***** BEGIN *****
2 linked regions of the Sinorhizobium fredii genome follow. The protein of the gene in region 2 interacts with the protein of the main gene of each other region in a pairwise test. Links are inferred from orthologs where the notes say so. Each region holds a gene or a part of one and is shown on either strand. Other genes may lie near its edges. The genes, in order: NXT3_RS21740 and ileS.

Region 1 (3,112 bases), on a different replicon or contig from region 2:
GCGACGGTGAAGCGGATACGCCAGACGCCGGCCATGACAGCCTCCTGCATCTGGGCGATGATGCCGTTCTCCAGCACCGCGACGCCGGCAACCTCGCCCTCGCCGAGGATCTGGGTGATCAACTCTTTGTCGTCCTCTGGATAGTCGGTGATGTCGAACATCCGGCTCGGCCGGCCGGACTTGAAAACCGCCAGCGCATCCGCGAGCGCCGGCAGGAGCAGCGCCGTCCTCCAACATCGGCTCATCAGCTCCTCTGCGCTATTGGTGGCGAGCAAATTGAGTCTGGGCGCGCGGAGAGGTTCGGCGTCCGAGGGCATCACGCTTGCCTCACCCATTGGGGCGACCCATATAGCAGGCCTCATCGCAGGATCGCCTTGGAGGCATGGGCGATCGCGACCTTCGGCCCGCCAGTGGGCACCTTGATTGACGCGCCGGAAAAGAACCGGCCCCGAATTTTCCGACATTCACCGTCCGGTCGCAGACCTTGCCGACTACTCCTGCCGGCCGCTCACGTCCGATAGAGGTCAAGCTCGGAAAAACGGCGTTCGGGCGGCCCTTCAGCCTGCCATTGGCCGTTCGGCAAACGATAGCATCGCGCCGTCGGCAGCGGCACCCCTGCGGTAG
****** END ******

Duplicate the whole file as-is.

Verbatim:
2 linked regions of the Sinorhizobium fredii genome follow. The protein of the gene in region 2 interacts with the protein of the main gene of each other region in a pairwise test. Links are inferred from orthologs where the notes say so. Each region holds a gene or a part of one and is shown on either strand. Other genes may lie near its edges. The genes, in order: NXT3_RS21740 and ileS.

Region 1 (3,112 bases), on a different replicon or contig from region 2:
GCGACGGTGAAGCGGATACGCCAGACGCCGGCCATGACAGCCTCCTGCATCTGGGCGATGATGCCGTTCTCCAGCACCGCGACGCCGGCAACCTCGCCCTCGCCGAGGATCTGGGTGATCAACTCTTTGTCGTCCTCTGGATAGTCGGTGATGTCGAACATCCGGCTCGGCCGGCCGGACTTGAAAACCGCCAGCGCATCCGCGAGCGCCGGCAGGAGCAGCGCCGTCCTCCAACATCGGCTCATCAGCTCCTCTGCGCTATTGGTGGCGAGCAAATTGAGTCTGGGCGCGCGGAGAGGTTCGGCGTCCGAGGGCATCACGCTTGCCTCACCCATTGGGGCGACCCATATAGCAGGCCTCATCGCAGGATCGCCTTGGAGGCATGGGCGATCGCGACCTTCGGCCCGCCAGTGGGCACCTTGATTGACGCGCCGGAAAAGAACCGGCCCCGAATTTTCCGACATTCACCGTCCGGTCGCAGACCTTGCCGACTACTCCTGCCGGCCGCTCACGTCCGATAGAGGTCAAGCTCGGAAAAACGGCGTTCGGGCGGCCCTTCAGCCTGCCATTGGCCGTTCGGCAAACGATAGCATCGCGCCGTCGGCAGCGGCACCCCTGCGGTAG